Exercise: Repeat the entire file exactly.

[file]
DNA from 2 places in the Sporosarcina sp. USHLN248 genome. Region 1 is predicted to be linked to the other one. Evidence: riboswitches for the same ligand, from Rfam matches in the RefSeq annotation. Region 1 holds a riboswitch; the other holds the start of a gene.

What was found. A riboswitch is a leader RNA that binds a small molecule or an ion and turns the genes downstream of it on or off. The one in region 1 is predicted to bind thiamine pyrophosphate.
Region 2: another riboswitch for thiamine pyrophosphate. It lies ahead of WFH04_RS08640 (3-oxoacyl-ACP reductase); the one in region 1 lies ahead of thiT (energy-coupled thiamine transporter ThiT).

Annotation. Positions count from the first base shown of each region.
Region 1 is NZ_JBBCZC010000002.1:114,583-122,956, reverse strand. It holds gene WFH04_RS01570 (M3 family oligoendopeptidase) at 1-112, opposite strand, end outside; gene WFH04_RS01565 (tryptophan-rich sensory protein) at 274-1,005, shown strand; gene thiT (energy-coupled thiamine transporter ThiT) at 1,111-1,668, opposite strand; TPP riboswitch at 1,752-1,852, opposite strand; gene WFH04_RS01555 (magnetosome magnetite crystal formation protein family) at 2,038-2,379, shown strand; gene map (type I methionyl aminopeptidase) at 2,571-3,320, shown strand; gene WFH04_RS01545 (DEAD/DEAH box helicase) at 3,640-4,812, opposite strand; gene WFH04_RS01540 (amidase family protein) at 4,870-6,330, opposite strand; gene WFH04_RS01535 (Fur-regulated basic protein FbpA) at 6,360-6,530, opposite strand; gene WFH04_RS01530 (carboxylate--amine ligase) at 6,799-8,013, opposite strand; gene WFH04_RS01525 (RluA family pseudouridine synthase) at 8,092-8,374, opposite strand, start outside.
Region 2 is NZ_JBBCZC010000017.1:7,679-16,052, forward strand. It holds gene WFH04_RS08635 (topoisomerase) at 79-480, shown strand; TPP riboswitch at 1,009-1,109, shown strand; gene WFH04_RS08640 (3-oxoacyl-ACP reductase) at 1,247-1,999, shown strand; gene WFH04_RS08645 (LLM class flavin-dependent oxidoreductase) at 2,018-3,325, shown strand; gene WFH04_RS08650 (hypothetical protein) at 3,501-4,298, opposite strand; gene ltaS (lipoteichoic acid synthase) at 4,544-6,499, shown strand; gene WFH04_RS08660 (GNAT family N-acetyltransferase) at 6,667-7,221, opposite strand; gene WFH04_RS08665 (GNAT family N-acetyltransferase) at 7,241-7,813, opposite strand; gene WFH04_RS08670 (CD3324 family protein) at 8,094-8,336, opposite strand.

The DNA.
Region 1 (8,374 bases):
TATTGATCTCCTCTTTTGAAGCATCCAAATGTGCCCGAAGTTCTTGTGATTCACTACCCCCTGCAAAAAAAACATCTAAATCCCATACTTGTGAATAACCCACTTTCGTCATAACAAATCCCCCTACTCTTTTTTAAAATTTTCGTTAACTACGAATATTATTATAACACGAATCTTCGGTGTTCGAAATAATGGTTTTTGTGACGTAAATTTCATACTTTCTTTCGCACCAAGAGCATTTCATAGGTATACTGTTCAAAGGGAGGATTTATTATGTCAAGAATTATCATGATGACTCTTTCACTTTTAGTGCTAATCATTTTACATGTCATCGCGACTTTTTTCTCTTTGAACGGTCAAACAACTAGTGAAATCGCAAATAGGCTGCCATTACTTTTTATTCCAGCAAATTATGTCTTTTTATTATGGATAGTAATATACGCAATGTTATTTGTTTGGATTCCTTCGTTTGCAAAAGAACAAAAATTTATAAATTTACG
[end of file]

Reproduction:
DNA from 2 places in the Sporosarcina sp. USHLN248 genome. Region 1 is predicted to be linked to the other one. Evidence: riboswitches for the same ligand, from Rfam matches in the RefSeq annotation. Region 1 holds a riboswitch; the other holds the start of a gene.

What was found. A riboswitch is a leader RNA that binds a small molecule or an ion and turns the genes downstream of it on or off. The one in region 1 is predicted to bind thiamine pyrophosphate.
Region 2: another riboswitch for thiamine pyrophosphate. It lies ahead of WFH04_RS08640 (3-oxoacyl-ACP reductase); the one in region 1 lies ahead of thiT (energy-coupled thiamine transporter ThiT).

Annotation. Positions count from the first base shown of each region.
Region 1 is NZ_JBBCZC010000002.1:114,583-122,956, reverse strand. It holds gene WFH04_RS01570 (M3 family oligoendopeptidase) at 1-112, opposite strand, end outside; gene WFH04_RS01565 (tryptophan-rich sensory protein) at 274-1,005, shown strand; gene thiT (energy-coupled thiamine transporter ThiT) at 1,111-1,668, opposite strand; TPP riboswitch at 1,752-1,852, opposite strand; gene WFH04_RS01555 (magnetosome magnetite crystal formation protein family) at 2,038-2,379, shown strand; gene map (type I methionyl aminopeptidase) at 2,571-3,320, shown strand; gene WFH04_RS01545 (DEAD/DEAH box helicase) at 3,640-4,812, opposite strand; gene WFH04_RS01540 (amidase family protein) at 4,870-6,330, opposite strand; gene WFH04_RS01535 (Fur-regulated basic protein FbpA) at 6,360-6,530, opposite strand; gene WFH04_RS01530 (carboxylate--amine ligase) at 6,799-8,013, opposite strand; gene WFH04_RS01525 (RluA family pseudouridine synthase) at 8,092-8,374, opposite strand, start outside.
Region 2 is NZ_JBBCZC010000017.1:7,679-16,052, forward strand. It holds gene WFH04_RS08635 (topoisomerase) at 79-480, shown strand; TPP riboswitch at 1,009-1,109, shown strand; gene WFH04_RS08640 (3-oxoacyl-ACP reductase) at 1,247-1,999, shown strand; gene WFH04_RS08645 (LLM class flavin-dependent oxidoreductase) at 2,018-3,325, shown strand; gene WFH04_RS08650 (hypothetical protein) at 3,501-4,298, opposite strand; gene ltaS (lipoteichoic acid synthase) at 4,544-6,499, shown strand; gene WFH04_RS08660 (GNAT family N-acetyltransferase) at 6,667-7,221, opposite strand; gene WFH04_RS08665 (GNAT family N-acetyltransferase) at 7,241-7,813, opposite strand; gene WFH04_RS08670 (CD3324 family protein) at 8,094-8,336, opposite strand.

The DNA.
Region 1 (8,374 bases):
TATTGATCTCCTCTTTTGAAGCATCCAAATGTGCCCGAAGTTCTTGTGATTCACTACCCCCTGCAAAAAAAACATCTAAATCCCATACTTGTGAATAACCCACTTTCGTCATAACAAATCCCCCTACTCTTTTTTAAAATTTTCGTTAACTACGAATATTATTATAACACGAATCTTCGGTGTTCGAAATAATGGTTTTTGTGACGTAAATTTCATACTTTCTTTCGCACCAAGAGCATTTCATAGGTATACTGTTCAAAGGGAGGATTTATTATGTCAAGAATTATCATGATGACTCTTTCACTTTTAGTGCTAATCATTTTACATGTCATCGCGACTTTTTTCTCTTTGAACGGTCAAACAACTAGTGAAATCGCAAATAGGCTGCCATTACTTTTTATTCCAGCAAATTATGTCTTTTTATTATGGATAGTAATATACGCAATGTTATTTGTTTGGATTCCTTCGTTTGCAAAAGAACAAAAATTTATAAATTTACG